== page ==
Review: The Gin Game

Gin Game 3945

It’s a vehicle, nothing more, nothing less. The Gin Game is a light-weight comedy with just enough emotional fuel in it to ignite when you get two great actors in it. James Earl Jones and Cicely Tyson are undeniably great actors, and this Gin Game does indeed ignite, even if it doesn’t quite satisfy.

But that lack of satisfaction is no fault of the actors – this play doesn’t so much wrap up as simply stop. Plus, while playwright D. L. Coburn does dig deep enough to find his character’s darker sides, he really doesn’t have anything meaningful to show us about those parts of their personalities.

Weller Martin (Jones) and Fonsia Dorsey (Tyson) meet on the porch of their dilapidated nursing home and they become friends as Weller teaches Fonsia how to play gin. Fonsia wins every hand, leading to a battle of wills that reveals what makes each of them tick. By the end of the play the gloves are off and they are really letting each other have it, and Tyson and Jones execute the verbal boxing with expert skill.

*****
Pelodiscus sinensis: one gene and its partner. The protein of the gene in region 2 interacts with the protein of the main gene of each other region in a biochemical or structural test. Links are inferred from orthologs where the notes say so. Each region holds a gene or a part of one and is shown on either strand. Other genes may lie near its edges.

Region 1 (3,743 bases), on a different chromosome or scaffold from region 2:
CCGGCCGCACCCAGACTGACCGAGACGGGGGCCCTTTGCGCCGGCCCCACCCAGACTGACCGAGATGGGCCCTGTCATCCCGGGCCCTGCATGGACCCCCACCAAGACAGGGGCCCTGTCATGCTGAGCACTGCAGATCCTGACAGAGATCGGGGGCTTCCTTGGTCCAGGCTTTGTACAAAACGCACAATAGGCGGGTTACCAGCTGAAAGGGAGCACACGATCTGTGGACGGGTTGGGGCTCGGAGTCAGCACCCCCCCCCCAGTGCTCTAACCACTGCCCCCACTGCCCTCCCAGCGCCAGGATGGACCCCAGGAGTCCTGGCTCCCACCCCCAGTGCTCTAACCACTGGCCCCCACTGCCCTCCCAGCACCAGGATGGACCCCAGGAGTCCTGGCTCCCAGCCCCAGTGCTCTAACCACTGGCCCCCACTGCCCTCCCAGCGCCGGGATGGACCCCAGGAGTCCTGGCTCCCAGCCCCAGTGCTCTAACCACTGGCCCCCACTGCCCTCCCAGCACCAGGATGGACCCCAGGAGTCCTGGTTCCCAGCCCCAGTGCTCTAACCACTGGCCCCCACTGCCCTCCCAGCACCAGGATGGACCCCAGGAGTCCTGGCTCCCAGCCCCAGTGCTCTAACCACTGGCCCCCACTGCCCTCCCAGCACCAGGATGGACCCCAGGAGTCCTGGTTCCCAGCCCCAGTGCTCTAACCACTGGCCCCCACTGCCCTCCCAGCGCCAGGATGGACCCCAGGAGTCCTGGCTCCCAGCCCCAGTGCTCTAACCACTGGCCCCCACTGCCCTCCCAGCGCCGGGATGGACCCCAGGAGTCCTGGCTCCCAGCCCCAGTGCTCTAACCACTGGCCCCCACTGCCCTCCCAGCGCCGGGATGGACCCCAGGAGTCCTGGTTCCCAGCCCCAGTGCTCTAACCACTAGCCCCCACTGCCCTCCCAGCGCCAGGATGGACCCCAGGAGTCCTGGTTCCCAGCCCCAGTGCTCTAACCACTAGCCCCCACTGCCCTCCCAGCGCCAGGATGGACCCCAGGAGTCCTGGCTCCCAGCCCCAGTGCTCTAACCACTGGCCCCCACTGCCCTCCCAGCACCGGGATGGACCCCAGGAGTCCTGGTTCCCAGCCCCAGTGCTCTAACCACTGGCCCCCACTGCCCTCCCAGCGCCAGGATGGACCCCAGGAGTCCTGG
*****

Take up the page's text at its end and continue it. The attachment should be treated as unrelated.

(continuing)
Jones uses that famous deep voice of his mostly to have Weller reassure Fonsia of his basically benign intent. But in an instant that rumble can turn into an authoritative roar, which works very well to communicate Weller’s hair-trigger temper.

On the surface Tyson’s Fonsia seems to be a warmly charming grandmother. However, Tyson has always had a biting sharpness just underneath her elegantly beautiful surface, and that fits the subtly manipulative Fonsia to a “T”.

Director Leonard Foglia has wisely kept things as light as possible – The Gin Game is at its best when we can enjoy the humor of the duo’s repartee. This just isn’t substantial enough material to lean heavily on the more painful truths Coburn every so often dredges up. An enjoyable, diverting evening spent with two expert performers, nothing more, nothing less.

For tickets, click here.

To learn about Jonathan Warman’s directing work, see

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